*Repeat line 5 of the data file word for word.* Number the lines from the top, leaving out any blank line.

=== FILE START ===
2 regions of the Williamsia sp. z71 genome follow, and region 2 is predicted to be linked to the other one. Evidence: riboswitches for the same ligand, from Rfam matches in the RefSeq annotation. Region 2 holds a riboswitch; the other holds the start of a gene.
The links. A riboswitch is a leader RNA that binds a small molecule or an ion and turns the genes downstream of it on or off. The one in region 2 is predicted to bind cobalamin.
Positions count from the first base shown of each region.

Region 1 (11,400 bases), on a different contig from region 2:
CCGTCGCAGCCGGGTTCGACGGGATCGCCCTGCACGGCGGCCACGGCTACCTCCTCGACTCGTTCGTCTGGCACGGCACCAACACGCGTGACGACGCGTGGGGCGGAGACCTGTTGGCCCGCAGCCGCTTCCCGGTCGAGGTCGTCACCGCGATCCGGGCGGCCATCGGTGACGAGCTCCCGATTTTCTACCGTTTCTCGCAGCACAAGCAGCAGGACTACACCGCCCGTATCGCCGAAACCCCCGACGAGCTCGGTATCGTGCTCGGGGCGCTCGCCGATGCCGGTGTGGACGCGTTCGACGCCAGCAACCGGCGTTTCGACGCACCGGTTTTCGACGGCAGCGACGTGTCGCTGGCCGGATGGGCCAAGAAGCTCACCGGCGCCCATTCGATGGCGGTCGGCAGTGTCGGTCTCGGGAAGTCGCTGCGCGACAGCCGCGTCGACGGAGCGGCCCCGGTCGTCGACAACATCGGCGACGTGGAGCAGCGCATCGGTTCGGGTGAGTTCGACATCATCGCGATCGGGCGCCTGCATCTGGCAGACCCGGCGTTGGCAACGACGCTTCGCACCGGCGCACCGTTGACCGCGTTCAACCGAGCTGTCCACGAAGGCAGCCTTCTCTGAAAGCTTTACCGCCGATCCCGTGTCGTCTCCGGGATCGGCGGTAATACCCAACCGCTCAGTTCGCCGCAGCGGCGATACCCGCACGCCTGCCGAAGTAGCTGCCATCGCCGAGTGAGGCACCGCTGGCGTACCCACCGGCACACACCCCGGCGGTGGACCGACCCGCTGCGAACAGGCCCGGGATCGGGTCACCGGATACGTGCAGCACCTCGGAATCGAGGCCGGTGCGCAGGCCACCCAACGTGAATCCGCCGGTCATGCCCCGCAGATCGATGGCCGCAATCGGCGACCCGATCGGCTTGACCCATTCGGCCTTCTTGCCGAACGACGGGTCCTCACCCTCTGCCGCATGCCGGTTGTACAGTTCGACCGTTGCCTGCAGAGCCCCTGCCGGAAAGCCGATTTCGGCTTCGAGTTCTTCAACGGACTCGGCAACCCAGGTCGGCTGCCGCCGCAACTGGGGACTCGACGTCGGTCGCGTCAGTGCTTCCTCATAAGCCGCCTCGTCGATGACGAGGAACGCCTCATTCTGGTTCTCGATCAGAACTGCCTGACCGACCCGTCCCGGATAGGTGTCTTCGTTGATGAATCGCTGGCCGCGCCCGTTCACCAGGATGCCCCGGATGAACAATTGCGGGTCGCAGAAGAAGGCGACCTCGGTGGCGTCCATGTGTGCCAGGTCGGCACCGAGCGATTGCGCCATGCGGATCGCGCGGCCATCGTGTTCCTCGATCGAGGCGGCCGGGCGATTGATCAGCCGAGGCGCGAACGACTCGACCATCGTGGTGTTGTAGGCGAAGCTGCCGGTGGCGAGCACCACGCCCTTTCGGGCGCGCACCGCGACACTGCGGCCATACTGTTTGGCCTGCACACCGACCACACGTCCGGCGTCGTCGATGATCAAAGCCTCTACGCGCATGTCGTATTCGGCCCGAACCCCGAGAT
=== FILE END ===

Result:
CCGTCGCAGCCGGGTTCGACGGGATCGCCCTGCACGGCGGCCACGGCTACCTCCTCGACTCGTTCGTCTGGCACGGCACCAACACGCGTGACGACGCGTGGGGCGGAGACCTGTTGGCCCGCAGCCGCTTCCCGGTCGAGGTCGTCACCGCGATCCGGGCGGCCATCGGTGACGAGCTCCCGATTTTCTACCGTTTCTCGCAGCACAAGCAGCAGGACTACACCGCCCGTATCGCCGAAACCCCCGACGAGCTCGGTATCGTGCTCGGGGCGCTCGCCGATGCCGGTGTGGACGCGTTCGACGCCAGCAACCGGCGTTTCGACGCACCGGTTTTCGACGGCAGCGACGTGTCGCTGGCCGGATGGGCCAAGAAGCTCACCGGCGCCCATTCGATGGCGGTCGGCAGTGTCGGTCTCGGGAAGTCGCTGCGCGACAGCCGCGTCGACGGAGCGGCCCCGGTCGTCGACAACATCGGCGACGTGGAGCAGCGCATCGGTTCGGGTGAGTTCGACATCATCGCGATCGGGCGCCTGCATCTGGCAGACCCGGCGTTGGCAACGACGCTTCGCACCGGCGCACCGTTGACCGCGTTCAACCGAGCTGTCCACGAAGGCAGCCTTCTCTGAAAGCTTTACCGCCGATCCCGTGTCGTCTCCGGGATCGGCGGTAATACCCAACCGCTCAGTTCGCCGCAGCGGCGATACCCGCACGCCTGCCGAAGTAGCTGCCATCGCCGAGTGAGGCACCGCTGGCGTACCCACCGGCACACACCCCGGCGGTGGACCGACCCGCTGCGAACAGGCCCGGGATCGGGTCACCGGATACGTGCAGCACCTCGGAATCGAGGCCGGTGCGCAGGCCACCCAACGTGAATCCGCCGGTCATGCCCCGCAGATCGATGGCCGCAATCGGCGACCCGATCGGCTTGACCCATTCGGCCTTCTTGCCGAACGACGGGTCCTCACCCTCTGCCGCATGCCGGTTGTACAGTTCGACCGTTGCCTGCAGAGCCCCTGCCGGAAAGCCGATTTCGGCTTCGAGTTCTTCAACGGACTCGGCAACCCAGGTCGGCTGCCGCCGCAACTGGGGACTCGACGTCGGTCGCGTCAGTGCTTCCTCATAAGCCGCCTCGTCGATGACGAGGAACGCCTCATTCTGGTTCTCGATCAGAACTGCCTGACCGACCCGTCCCGGATAGGTGTCTTCGTTGATGAATCGCTGGCCGCGCCCGTTCACCAGGATGCCCCGGATGAACAATTGCGGGTCGCAGAAGAAGGCGACCTCGGTGGCGTCCATGTGTGCCAGGTCGGCACCGAGCGATTGCGCCATGCGGATCGCGCGGCCATCGTGTTCCTCGATCGAGGCGGCCGGGCGATTGATCAGCCGAGGCGCGAACGACTCGACCATCGTGGTGTTGTAGGCGAAGCTGCCGGTGGCGAGCACCACGCCCTTTCGGGCGCGCACCGCGACACTGCGGCCATACTGTTTGGCCTGCACACCGACCACACGTCCGGCGTCGTCGATGATCAAAGCCTCTACGCGCATGTCGTATTCGGCCCGAACCCCGAGAT